Facebook tracks the web browsing of everyone who visits a page on its site even if the user does not have an account or has explicitly opted out of tracking in the EU, extensive research commissioned by the Belgian data protection agency has revealed.
In light of Dries Verhoeven's public art of his Grindr interactions (since cancelled), Arne Svenson's show, "The Neighbors" (previously) and Future Femme's piece, Show Me More: A collection of DickPix, and amid questions of legality and ethics, the Guardian examines art, consent and privacy.
The novlist Julie Myerson has written a book, The Lost Child, about her son's addiction to cannabis, the violent behaviour she says this caused and her tough love policy. Extract. Her son is angry that she's published it, and says his parents over-reacted: "I wasn't doing anything that most other teenagers do, but such was their naive terror of drugs they were acting like six-year-olds". It comes out through MumsNet that Julie Myerson was the anonymous author of a Guardian column, "Living with Teenagers," which described her children's behaviour candidly without their knowledge. Extract. Myerson first denied this. The Guardian discusses whether it was right to publish the columns. Myerson is interviewed about whether she was right to publish The Lost Child. Her partner, and son's father, Jonathan Myerson supports her: This is an emergency. Her son says she's addicted to writing. [more inside]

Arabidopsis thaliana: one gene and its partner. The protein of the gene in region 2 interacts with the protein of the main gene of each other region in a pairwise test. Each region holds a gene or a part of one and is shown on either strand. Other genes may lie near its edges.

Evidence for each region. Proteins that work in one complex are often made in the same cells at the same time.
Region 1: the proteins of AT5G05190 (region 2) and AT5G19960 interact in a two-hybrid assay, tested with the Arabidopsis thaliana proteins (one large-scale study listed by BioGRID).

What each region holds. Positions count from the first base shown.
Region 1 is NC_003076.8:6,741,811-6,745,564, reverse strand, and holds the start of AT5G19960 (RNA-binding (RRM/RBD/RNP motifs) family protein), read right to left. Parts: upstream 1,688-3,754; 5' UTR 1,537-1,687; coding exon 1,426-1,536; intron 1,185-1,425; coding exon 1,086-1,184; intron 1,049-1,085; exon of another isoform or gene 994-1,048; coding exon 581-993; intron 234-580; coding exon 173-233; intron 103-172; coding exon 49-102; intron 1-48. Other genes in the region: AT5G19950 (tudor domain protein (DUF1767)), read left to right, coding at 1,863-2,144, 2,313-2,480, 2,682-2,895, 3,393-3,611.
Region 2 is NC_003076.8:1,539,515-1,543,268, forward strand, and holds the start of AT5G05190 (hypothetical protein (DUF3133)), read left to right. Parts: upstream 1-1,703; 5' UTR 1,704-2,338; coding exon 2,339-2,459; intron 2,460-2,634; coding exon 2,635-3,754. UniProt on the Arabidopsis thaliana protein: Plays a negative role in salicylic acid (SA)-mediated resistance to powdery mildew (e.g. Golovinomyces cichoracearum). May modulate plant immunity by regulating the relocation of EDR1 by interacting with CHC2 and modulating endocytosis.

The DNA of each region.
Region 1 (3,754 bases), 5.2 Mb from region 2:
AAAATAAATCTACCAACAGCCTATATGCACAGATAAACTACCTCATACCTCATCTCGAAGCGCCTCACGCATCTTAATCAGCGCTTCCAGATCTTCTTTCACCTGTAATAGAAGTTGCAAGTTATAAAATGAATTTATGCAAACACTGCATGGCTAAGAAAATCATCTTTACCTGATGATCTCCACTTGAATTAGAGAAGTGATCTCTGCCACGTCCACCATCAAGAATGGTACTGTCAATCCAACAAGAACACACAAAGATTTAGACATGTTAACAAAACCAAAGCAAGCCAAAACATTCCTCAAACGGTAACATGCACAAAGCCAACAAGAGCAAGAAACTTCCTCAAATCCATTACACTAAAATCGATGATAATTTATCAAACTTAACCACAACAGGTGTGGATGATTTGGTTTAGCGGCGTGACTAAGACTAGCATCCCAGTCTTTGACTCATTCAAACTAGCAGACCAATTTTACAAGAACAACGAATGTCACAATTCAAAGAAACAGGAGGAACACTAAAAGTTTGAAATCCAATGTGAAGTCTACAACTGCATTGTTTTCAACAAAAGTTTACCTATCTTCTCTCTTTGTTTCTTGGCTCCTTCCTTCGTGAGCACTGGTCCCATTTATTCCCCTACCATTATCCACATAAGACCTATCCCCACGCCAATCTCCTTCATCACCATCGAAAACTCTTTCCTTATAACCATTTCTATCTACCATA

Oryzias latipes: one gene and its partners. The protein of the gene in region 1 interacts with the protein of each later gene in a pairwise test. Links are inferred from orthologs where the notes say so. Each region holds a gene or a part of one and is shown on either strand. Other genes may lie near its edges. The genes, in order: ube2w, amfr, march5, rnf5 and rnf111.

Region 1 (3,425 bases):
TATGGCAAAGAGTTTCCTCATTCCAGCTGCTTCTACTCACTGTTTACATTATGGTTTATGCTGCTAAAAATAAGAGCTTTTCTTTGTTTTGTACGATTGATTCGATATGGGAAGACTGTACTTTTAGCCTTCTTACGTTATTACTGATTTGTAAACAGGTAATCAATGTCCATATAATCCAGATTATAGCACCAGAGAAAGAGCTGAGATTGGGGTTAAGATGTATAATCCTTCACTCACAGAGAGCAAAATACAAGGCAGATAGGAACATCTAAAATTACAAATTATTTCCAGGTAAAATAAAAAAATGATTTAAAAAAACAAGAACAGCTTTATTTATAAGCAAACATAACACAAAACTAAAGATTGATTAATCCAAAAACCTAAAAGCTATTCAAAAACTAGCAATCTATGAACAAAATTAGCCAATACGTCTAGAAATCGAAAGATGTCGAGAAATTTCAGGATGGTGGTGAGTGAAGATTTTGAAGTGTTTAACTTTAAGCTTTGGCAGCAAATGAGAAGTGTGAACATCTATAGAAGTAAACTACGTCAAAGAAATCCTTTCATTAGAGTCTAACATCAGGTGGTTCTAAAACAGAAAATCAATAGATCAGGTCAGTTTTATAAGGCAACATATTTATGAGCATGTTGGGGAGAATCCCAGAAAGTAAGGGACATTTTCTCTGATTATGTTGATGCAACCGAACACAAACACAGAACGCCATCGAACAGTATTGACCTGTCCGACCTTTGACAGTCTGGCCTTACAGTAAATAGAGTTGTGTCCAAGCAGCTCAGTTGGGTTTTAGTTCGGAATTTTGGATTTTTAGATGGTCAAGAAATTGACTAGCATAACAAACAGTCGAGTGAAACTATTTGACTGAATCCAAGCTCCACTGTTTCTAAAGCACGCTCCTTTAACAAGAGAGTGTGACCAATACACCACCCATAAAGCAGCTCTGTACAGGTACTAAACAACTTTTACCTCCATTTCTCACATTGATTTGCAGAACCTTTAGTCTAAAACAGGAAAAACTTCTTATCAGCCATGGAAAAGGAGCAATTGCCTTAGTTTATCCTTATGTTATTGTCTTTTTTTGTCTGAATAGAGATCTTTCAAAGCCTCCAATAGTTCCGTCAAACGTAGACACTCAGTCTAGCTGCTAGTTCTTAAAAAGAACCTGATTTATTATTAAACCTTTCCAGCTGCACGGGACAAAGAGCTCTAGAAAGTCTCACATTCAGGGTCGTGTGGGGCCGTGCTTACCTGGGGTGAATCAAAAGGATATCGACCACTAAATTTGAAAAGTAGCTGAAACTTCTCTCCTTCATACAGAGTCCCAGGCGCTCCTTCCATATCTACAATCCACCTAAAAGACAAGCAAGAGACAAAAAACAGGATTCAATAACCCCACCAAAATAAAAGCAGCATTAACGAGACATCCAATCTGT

'Thanks to FlexiSpy, I finally figured out my wife was cheating on me with my brother,' he claims. 'My life is so much better.'
Why does Scalia hate America? Justice "Fat Tony" Scalia orders reporters to erase tapes of one of his speeches. Aren't public servents supposed to be public?
Virgin Mobile Phone Records Which Map Users Whereabouts Kept Indefinitely. Admittedly, this data is only accurate to within a few hundred metres at the moment, but 'When the new breed of 3G - third generation - phones comes on stream, probably next year, they will enable the users' location to be pinpointed to within a couple of metres'. I know the current climate is increasingly pro-identity cards, pro-police state, but this can't be right, surely? Why do they want to keep this information indefinitely?